To differentiate between samadhi and jhana is really to differentiate between samadhi and first jhana. Understanding vitaka and vicara play a large part in the understanding of "what is first jhana?". . .
Is not vicara worthy of at least the "equal time and effort" given to vitaka? Would you "grease the skids" regarding vicara?
I will endeavor to provide an answer to your question, but first you must acknowledge where I am coming from and keep it in mind as regards the answer given. But note: This is not Analayo's take, but rather my personal take.
I take a different approach than most here when endeavoring to decide what is meant by any particular meditation instruction or the Dhamma in general. That is, I attempt to find out, through the portal of my own experience, what the instruction was originally referring to according to how I have come to experience it in action through my own practice. There are so many little nuances that could
come into play when attempting to understand what a written instruction intends to mean that it is difficult to say with any precision what was actually meant if you don't have the speaker in front of you to ask clarification of. And since the Buddha has long been dead, I do the best I can with the tools I'm given to work with. And one of those tools is the half century or more of life experience I have under my belt. That life experience has pulled my bacon out of the fire on more than one occasion. So, what I have to say on this subject may or may not have much of a following from those here who may not have experienced the same insights into the practice as I.
When I first started out I went through all the traditional explanations about what vitakka
are. I had to start somewhere, and the existing commentary on these terms seemed like the most logical place to start, when I was first looking into this area a few years ago. And through my practice I've come to take and then had to relinquish many positions in matters like this. All I can share with you is my current understanding according to the insights I have gained. In this present case, I think I've come to the end of the road with regard to the issues at hand, but I'm always open to another take if it can be shown to make sense.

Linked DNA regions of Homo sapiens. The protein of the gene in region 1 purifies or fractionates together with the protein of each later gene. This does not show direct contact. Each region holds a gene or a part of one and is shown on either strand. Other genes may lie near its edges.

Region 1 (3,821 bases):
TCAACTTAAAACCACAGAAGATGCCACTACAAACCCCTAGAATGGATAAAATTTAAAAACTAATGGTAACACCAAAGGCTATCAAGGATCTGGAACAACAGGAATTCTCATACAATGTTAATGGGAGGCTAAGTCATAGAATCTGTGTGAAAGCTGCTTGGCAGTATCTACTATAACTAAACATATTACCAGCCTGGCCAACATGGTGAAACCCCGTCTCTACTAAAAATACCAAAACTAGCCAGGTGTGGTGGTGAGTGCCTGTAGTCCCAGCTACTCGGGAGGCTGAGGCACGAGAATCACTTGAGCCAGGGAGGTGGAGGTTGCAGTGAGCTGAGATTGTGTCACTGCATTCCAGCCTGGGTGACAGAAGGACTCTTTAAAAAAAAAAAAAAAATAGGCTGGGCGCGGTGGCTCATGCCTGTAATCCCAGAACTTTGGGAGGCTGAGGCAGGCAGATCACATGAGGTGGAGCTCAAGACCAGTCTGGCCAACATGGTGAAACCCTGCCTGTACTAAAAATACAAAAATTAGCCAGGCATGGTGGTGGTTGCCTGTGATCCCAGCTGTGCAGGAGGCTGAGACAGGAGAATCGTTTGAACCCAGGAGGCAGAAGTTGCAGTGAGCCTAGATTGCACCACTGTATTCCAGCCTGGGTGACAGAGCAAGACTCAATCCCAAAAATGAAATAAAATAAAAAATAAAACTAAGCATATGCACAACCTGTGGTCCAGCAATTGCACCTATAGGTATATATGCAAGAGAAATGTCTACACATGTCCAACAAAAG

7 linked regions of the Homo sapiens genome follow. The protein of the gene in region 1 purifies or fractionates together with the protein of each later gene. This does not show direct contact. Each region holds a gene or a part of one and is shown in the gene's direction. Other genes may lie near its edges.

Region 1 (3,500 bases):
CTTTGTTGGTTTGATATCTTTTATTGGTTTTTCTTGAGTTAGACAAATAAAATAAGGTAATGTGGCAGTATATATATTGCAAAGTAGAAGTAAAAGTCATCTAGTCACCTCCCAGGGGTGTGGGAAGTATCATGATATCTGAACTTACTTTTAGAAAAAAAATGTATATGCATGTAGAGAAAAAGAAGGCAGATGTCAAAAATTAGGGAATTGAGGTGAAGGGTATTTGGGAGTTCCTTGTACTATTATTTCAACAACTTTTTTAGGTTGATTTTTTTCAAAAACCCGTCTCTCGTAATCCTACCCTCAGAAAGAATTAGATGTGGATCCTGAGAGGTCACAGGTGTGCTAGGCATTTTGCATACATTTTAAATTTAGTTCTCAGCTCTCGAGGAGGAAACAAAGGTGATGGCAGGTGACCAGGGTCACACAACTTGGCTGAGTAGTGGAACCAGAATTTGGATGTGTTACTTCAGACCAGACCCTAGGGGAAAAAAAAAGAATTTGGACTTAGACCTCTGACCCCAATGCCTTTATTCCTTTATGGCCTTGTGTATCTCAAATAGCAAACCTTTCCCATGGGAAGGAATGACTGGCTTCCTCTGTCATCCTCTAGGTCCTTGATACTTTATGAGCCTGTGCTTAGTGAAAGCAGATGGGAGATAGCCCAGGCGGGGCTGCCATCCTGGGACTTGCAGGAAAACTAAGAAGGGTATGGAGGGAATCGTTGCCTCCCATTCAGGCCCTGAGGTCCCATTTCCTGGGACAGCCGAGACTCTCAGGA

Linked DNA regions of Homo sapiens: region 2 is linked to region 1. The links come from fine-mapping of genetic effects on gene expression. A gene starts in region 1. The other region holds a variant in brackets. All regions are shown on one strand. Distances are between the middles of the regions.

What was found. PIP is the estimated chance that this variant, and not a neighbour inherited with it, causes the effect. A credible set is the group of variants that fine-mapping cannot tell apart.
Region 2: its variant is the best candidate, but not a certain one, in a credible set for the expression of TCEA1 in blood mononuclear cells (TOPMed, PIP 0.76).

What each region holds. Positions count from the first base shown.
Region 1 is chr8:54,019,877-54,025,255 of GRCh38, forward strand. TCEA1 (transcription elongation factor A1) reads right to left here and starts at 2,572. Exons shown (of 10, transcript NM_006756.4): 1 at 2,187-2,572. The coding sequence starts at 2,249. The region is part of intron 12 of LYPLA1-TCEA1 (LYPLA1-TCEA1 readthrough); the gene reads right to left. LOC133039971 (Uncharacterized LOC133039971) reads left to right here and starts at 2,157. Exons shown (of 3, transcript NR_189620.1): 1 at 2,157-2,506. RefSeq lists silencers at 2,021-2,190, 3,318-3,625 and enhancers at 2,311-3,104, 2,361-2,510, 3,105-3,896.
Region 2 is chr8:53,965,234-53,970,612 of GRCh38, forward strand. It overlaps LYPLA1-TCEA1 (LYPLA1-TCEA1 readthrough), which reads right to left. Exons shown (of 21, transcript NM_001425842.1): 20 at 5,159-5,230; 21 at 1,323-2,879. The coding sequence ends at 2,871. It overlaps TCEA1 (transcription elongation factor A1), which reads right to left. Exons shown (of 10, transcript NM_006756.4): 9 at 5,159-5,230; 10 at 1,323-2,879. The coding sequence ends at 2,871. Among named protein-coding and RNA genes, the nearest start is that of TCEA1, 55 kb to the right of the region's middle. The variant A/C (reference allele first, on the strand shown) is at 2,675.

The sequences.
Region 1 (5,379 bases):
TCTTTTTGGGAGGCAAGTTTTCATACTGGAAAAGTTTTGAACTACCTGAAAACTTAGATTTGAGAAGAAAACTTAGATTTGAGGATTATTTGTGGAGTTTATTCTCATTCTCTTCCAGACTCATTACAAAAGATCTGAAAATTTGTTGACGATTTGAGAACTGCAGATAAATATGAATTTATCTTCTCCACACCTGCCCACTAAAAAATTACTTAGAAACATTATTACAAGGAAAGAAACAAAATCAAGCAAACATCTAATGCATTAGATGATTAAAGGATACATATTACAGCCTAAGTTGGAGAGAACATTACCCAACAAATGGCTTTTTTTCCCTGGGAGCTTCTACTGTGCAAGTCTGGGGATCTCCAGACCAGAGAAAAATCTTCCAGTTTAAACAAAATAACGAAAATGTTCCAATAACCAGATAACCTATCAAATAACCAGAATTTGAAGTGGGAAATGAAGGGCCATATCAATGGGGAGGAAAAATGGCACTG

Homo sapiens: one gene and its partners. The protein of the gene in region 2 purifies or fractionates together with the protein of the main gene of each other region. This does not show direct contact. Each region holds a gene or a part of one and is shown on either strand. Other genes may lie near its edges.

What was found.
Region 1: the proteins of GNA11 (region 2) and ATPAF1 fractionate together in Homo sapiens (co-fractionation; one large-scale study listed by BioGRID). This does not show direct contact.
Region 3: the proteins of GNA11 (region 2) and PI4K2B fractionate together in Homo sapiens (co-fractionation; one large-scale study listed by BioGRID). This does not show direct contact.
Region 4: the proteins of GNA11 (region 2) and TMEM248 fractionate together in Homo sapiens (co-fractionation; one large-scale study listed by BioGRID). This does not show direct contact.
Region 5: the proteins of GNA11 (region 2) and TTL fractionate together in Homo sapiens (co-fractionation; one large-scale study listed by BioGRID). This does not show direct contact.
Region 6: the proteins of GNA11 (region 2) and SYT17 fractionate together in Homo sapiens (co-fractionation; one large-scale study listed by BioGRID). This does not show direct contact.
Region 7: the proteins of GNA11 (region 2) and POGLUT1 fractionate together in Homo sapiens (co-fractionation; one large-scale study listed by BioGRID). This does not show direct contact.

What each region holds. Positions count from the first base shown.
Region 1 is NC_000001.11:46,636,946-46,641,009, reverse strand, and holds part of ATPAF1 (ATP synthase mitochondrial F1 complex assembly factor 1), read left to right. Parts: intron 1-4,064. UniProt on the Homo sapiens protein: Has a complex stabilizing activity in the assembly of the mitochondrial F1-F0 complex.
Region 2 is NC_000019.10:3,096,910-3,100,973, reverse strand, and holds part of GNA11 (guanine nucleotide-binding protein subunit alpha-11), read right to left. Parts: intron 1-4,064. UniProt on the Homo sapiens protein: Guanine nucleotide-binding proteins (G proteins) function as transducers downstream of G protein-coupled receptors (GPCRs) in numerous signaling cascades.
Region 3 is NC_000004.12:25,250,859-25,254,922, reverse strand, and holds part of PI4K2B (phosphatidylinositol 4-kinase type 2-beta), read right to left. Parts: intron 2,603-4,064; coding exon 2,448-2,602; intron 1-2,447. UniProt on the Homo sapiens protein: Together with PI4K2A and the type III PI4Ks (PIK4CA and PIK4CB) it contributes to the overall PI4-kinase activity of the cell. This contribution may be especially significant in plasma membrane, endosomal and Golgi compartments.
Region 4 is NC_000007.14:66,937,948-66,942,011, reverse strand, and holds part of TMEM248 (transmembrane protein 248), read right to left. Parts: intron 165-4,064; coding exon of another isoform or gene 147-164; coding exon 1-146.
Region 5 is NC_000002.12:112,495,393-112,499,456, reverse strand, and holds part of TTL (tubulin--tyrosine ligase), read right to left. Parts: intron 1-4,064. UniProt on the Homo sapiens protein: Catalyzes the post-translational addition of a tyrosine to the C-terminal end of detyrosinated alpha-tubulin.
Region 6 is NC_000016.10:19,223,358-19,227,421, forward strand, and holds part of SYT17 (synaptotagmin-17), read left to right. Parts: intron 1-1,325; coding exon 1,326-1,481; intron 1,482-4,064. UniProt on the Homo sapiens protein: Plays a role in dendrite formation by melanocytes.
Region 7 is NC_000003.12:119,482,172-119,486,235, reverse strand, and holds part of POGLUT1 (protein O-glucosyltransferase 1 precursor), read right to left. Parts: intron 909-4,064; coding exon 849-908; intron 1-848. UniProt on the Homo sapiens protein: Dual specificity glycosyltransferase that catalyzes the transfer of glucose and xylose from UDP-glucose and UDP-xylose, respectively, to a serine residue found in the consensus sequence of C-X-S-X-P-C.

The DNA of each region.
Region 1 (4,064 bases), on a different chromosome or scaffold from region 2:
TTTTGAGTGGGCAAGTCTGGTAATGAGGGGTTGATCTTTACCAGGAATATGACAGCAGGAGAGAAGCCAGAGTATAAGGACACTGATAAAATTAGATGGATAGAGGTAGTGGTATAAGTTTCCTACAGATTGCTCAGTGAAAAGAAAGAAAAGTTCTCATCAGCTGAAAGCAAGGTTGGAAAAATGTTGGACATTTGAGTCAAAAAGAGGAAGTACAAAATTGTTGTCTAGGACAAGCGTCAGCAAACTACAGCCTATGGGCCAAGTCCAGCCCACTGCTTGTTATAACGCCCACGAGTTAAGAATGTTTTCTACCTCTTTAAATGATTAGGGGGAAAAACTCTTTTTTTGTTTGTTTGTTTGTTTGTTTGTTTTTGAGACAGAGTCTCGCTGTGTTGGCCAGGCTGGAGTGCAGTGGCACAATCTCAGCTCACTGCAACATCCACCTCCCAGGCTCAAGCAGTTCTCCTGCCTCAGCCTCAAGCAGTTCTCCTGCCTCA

It seems to me that some of the explanations I've come across about vitakka
can be somewhat forced or fanciful thinking depending upon the person who is doing the explaining. But for me, this question all came together one day as I was reading a piece done by Thanissaro Bhikkhu in his book Mind Like Fire Unbound
. I had never thought to look at it in the way he was describing, but suddenly it made all the sense in the world, and it opened up a door of understanding for me about these two terms that made sense in a way that many of the other explanations did not. Yet because the suttas are often translated in a wooden and kind of stilted manner (not necessarily the fault of the translators, as the discourses were originally meant to be spoken and memorized, which can call for a rather wooden construction for ease of memory's sake), it can often be difficult to get at what the Buddha was intending to say. So, I'm always looking to find an entry way for that intention
. Experience has shown that sometimes I'm right, and sometimes I'm wrong. But I'm always open to being shown something that makes sense.
At the section break in Mind Like Fire...
titled Habits & practices
(formerly titled Precepts & practices
; you see how Thanissaro messes around with even his own renderings! I prefer his first rendering because it seems more detailed and specific. A habit can be anything; but a precept is a particular something. But this is grist for a different mill.) there follows a description of how to enter absorption. It wasn't so much what he said or how he translated the suttas he was referring to that caught my mind's eye. It was a sudden realization as I was reading and thinking about the description that hit me. You use vitakka
(directed thought or initial application of the mind) and vicara
(evaluation or sustained application of the mind) to get to the second jhana. They are intended
actions, in other words. They are tools showing you how to allow
the absorption experience begin to take over for itself (within the mind) without having to intend
the directing of the mind toward attending to the breath and sustaining attention on the breath (in the case of using the breath as the object of observation).
So, from my perspective, the rendering "sustained application of the mind" or "sustained application of attention" or "sustained attention" fits very well for vicara
is what takes over from vitakka
, or the initial application of the mind, to keep the absorption going in what might be termed an artificial or perhaps manipulated manner. Artificial because it is being "intended" or "induced" so to speak. Once the mind hits the second level of jhana
, the inducement is no longer present or needed, and hence, vicara
drops away. At least, that is how I experience it. I hope that answers your question.
It will be interesting to see how many here can somewhat agree and relate to that explanation.
"The gift of truth exceeds all other gifts" — Dhammapada, v. 354 Craving XXIV